On x86 CPUs, this intruction acts as a LOAD fence, meaning that the processor will wait for any issued memory read prior to the lfence instruction to successfully being fetched from DRAM before continuing code execution. As a side effect, this instruction stops the speculative execution of a program. In an example like below:

if (x < array1_size) {
    asm ("lfence\n":::);
    char y = array2[array1[x] * 4096];
}

the if() conditions issues a load to fetch array1_size from DRAM. The presence of the lfence instructions forces the CPU to wait for array1_size from DRAM, meaning that the Spectre flaw can no longer be effective.

The main issue with this countermeasure is its performance loss, as thousands of execution are speculatively executed each second, seriously increasing the performance of a CPU.

Index masking / Speculative load hardening

This technique applies a bitmap that nullifies a memory load when the CPU is speculating. The following code shows its implementation, using the example located above in this blogpost:

void patched_function (size_t x)
{
    int* addr;
    predicate_state = 0xffffffffffffffff;
    if (x < array1_size) {
        predicate_state =
            !(x < array1_size)
                ? 0x0
                : predicate_state;
        addr = probe_array + array1[x];
        addr &= predicate_state;
        return *addr;
    }
}

When speculating, the CPU will say that the condition x < array1_size is true, thus setting predicate_state to 0. By applying an & mask, the accessed address will always be 0x0, thus avoiding the leakage during speculation.

From a performance perspective, this countermeasure is way less costly than lfence but still implies a little overhead. For more information see here.

Recap

The following table resumes which protection is available in mainstream compilers, and which CLI option enables them:

lfence (Spectre V1) index masking (Spectre V1)
GCC X X
Clang >= 7.0 >= 7.0 -mspeculative-load-hardening
MSVC >= 15.7 Preview 3 /Qspectre X

As we can see, GCC does not currently implement any automatic Spectre V1 detection/prevention (even though it can prevent Spectre V2).

MSVC can protect binaries against Spectre V1, but at a performance cost as it only uses the lfence instruction. We found that the detection algorithm it uses was greedy, meaning that it applies countermeasure in places where it could have not be required.

Clang, on the other hand, provides both type of protections. Once again, their countermeasure is really greedy, as it sanitizes any load instruction, implying a performance tradeoff.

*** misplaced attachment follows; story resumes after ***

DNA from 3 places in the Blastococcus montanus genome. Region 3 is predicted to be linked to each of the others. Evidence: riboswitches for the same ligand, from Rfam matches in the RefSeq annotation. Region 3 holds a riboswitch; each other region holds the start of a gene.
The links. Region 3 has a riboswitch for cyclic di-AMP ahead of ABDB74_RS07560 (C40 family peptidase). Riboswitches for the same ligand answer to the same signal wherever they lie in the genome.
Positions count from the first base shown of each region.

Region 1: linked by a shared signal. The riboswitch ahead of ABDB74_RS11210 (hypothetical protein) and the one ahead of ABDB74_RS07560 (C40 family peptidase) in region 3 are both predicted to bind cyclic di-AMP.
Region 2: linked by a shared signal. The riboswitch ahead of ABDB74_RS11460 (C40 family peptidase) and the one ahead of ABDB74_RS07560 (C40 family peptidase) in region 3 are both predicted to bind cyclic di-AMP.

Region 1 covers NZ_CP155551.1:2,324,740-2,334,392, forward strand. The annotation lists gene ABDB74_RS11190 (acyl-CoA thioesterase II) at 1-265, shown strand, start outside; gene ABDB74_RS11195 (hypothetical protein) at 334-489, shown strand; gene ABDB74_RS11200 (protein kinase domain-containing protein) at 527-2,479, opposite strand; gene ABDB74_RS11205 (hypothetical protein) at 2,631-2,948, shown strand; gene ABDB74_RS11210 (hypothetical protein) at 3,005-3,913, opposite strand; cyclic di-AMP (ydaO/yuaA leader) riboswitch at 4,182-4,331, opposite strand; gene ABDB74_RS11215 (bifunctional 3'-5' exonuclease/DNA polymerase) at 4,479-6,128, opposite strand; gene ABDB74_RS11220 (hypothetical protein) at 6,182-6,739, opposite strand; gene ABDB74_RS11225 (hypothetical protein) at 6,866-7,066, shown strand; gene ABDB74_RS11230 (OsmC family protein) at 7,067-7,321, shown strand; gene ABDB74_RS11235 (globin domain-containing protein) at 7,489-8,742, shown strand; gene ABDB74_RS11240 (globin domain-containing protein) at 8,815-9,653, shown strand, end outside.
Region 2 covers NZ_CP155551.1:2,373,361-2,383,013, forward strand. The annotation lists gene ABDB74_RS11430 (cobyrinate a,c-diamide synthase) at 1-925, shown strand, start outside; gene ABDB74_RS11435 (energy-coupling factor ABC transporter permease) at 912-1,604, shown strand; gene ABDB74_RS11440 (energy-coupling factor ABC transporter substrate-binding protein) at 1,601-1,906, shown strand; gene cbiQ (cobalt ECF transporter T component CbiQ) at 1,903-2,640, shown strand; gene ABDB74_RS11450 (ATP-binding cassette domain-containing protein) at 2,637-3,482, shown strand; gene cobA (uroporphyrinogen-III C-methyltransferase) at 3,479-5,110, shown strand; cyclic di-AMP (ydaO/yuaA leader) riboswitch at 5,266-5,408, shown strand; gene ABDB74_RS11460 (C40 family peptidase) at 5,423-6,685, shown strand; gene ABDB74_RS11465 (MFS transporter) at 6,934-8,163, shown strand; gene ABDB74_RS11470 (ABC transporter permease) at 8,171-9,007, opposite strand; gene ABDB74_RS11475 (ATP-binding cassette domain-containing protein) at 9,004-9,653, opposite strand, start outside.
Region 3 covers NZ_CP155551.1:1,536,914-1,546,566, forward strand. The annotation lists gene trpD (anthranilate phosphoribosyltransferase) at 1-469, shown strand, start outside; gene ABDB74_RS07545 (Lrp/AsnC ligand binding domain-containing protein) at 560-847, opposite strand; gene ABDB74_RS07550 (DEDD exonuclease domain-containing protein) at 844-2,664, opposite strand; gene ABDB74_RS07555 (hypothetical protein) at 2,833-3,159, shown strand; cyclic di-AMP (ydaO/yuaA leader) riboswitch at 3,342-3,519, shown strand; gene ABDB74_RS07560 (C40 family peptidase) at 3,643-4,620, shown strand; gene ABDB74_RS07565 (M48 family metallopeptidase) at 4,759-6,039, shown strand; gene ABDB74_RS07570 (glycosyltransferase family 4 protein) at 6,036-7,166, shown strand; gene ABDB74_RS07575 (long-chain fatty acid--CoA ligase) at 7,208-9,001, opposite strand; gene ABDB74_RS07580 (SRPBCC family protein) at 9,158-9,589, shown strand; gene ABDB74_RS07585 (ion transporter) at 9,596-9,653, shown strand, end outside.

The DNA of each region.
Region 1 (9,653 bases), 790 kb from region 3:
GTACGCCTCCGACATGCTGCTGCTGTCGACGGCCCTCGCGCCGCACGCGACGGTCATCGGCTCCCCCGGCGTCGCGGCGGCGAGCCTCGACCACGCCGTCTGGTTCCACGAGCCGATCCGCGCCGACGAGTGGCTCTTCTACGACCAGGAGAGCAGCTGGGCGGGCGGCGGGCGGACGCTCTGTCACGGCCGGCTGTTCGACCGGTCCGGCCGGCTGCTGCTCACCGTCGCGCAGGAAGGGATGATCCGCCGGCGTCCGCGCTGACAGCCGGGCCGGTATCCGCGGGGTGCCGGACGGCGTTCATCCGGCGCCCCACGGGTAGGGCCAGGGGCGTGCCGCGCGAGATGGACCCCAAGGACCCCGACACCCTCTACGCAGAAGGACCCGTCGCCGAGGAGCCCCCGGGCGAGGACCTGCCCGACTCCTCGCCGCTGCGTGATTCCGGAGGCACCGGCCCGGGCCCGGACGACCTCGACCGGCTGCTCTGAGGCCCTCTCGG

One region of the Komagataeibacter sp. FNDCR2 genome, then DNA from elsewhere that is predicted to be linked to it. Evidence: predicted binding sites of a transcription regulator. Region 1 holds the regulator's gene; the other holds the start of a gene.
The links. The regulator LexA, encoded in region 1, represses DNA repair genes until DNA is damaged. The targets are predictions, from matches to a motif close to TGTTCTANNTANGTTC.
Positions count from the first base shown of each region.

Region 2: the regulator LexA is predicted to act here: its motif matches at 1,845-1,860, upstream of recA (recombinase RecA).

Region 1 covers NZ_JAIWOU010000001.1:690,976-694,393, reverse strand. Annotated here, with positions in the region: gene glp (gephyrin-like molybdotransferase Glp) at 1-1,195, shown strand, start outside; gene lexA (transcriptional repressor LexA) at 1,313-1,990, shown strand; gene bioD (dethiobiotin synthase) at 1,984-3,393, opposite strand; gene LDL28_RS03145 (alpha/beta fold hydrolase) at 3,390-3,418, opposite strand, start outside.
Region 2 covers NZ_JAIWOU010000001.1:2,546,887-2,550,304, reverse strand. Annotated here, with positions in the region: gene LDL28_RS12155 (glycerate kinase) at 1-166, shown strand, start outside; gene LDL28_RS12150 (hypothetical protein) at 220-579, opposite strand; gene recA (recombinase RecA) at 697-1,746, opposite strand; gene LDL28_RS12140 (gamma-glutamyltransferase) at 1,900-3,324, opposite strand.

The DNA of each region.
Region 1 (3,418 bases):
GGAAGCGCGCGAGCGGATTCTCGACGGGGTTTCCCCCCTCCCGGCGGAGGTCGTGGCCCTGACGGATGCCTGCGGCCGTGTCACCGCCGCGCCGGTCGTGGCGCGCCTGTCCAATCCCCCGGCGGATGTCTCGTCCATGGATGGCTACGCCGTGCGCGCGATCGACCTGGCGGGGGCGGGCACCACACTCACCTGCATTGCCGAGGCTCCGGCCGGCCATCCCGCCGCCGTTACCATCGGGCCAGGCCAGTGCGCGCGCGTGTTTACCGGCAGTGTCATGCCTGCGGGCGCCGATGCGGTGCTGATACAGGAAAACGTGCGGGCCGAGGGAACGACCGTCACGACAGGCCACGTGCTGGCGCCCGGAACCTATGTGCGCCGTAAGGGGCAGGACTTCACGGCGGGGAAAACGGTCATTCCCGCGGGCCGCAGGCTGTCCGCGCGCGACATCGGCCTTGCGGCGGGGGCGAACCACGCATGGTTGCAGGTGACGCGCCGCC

System checkers

Additionnaly, some tools have been built to check if your CPU/OS is vulnerable to the Spectre flaw.

On Linux, one can use the spectre-meltdown-checker script to detect not only if their system is vulnerable to Spectre V1, but also to more recent microarchitectural attacks. This script provides an overview of the CPU microcode updates, and also checks for countermeasures in the Linux kernel.

On Windows, there is the inspectre tool that allows the user to check if their kernel is patched against Spectre/Meltdown flaws.

Important note: If your OS is told not vulnerable to the Spectre attack, this does not mean that your userspace softwares are not vulnerable ! Patches have been issued in the kernel that stop speculative execution during user/kernel context switch, but this does not have any effect on userland programs.

Conclusion

Even though a Spectre V1 cross-address-space PoC is not so hard to build, real-life attacks are much more of a pain. One must perfectly understand their target's CPU and the behaviour of their target's binary to be able to build such an attack. Even though, some realist proof of concepts have been made, especially a spectacular one targeting the windows kernel8, and reading arbitrary memory from it. We can only recommend a developer to watch for those flaws, especially when building a secure component of a system.

Since the original release of the Spectre paper, a plethora of new attacks have been unrevealed by researchers. From Foreshadow that allows an attacker to read arbitrary host memory in a VM, to the recent Load Value Injection that virtually targets ANY load performed by a program, new microarchitecural flaws are disclosed every month and will surely continue to be disclosed until computer architects manage to build secure processors that take into account side-channels caused by their optimizations.

One can find a good resume of recent attacks on this website.

References


  1. Spectre paper 

  2. FLUSH+RELOAD: a High Resolution, Low Noise,L3 Cache Side-Channel Attack, Yuval Yarom and Katrina Falkner, 2013 

  3. Last-Level Cache Side-Channel Attacks are Practical, Fangfei Lieu and Yuval Yarom and Ge Qian and Gernot Heiser and Ruby B. Lee, 2015 

  4. NetSpectre: Read Arbitrary Memory over Network, Michael Schwarz and Moritz Lipp and Martin Schwarzl and Daniel Gruss, 2018 

  5. Meltdown paper 

  6. Intel Deep Dive: Indirect Branch Restricted Speculation link 

  7. A year with Spectre - a V8 perspective link 

  8. Bypassing KPTI using the Speculative Behaviour of the SWAPGS instruction, Andrei Lutas and Dan Lutas link